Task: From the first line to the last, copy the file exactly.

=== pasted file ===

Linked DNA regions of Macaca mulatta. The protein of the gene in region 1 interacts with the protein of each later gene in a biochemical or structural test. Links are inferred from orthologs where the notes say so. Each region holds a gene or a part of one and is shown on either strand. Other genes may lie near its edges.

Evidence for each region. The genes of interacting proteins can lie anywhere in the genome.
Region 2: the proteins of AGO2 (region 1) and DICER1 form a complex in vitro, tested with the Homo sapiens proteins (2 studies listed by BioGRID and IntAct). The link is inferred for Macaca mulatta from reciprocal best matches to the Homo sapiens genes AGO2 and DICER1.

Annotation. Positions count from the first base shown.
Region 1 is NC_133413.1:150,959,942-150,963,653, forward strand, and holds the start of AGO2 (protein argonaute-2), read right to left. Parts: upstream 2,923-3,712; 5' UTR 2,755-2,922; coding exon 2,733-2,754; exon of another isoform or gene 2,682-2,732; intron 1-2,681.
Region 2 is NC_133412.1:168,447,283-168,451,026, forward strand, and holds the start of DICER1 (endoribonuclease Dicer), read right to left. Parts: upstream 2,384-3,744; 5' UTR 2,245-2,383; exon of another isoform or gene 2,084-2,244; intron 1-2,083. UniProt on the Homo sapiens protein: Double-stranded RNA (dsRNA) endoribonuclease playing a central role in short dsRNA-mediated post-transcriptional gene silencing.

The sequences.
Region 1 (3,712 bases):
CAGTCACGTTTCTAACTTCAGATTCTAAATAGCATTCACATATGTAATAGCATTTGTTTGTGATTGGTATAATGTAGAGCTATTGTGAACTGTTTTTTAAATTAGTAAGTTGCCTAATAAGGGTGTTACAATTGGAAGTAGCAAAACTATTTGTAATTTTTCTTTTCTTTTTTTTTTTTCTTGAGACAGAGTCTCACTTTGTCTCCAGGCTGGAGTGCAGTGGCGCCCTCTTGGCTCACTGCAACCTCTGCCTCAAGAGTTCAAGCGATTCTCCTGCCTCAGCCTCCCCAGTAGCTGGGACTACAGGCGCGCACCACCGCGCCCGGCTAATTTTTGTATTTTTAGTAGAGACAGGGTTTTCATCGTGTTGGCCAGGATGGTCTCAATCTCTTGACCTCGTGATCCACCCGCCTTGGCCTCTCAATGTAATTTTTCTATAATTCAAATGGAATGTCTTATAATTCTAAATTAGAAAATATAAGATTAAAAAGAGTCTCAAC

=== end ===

Linked DNA regions of Macaca mulatta. The protein of the gene in region 1 interacts with the protein of each later gene in a biochemical or structural test. Links are inferred from orthologs where the notes say so. Each region holds a gene or a part of one and is shown on either strand. Other genes may lie near its edges.

Evidence for each region. The genes of interacting proteins can lie anywhere in the genome.
Region 2: the proteins of AGO2 (region 1) and DICER1 form a complex in vitro, tested with the Homo sapiens proteins (2 studies listed by BioGRID and IntAct). The link is inferred for Macaca mulatta from reciprocal best matches to the Homo sapiens genes AGO2 and DICER1.

Annotation. Positions count from the first base shown.
Region 1 is NC_133413.1:150,959,942-150,963,653, forward strand, and holds the start of AGO2 (protein argonaute-2), read right to left. Parts: upstream 2,923-3,712; 5' UTR 2,755-2,922; coding exon 2,733-2,754; exon of another isoform or gene 2,682-2,732; intron 1-2,681.
Region 2 is NC_133412.1:168,447,283-168,451,026, forward strand, and holds the start of DICER1 (endoribonuclease Dicer), read right to left. Parts: upstream 2,384-3,744; 5' UTR 2,245-2,383; exon of another isoform or gene 2,084-2,244; intron 1-2,083. UniProt on the Homo sapiens protein: Double-stranded RNA (dsRNA) endoribonuclease playing a central role in short dsRNA-mediated post-transcriptional gene silencing.

The sequences.
Region 1 (3,712 bases):
CAGTCACGTTTCTAACTTCAGATTCTAAATAGCATTCACATATGTAATAGCATTTGTTTGTGATTGGTATAATGTAGAGCTATTGTGAACTGTTTTTTAAATTAGTAAGTTGCCTAATAAGGGTGTTACAATTGGAAGTAGCAAAACTATTTGTAATTTTTCTTTTCTTTTTTTTTTTTCTTGAGACAGAGTCTCACTTTGTCTCCAGGCTGGAGTGCAGTGGCGCCCTCTTGGCTCACTGCAACCTCTGCCTCAAGAGTTCAAGCGATTCTCCTGCCTCAGCCTCCCCAGTAGCTGGGACTACAGGCGCGCACCACCGCGCCCGGCTAATTTTTGTATTTTTAGTAGAGACAGGGTTTTCATCGTGTTGGCCAGGATGGTCTCAATCTCTTGACCTCGTGATCCACCCGCCTTGGCCTCTCAATGTAATTTTTCTATAATTCAAATGGAATGTCTTATAATTCTAAATTAGAAAATATAAGATTAAAAAGAGTCTCAAC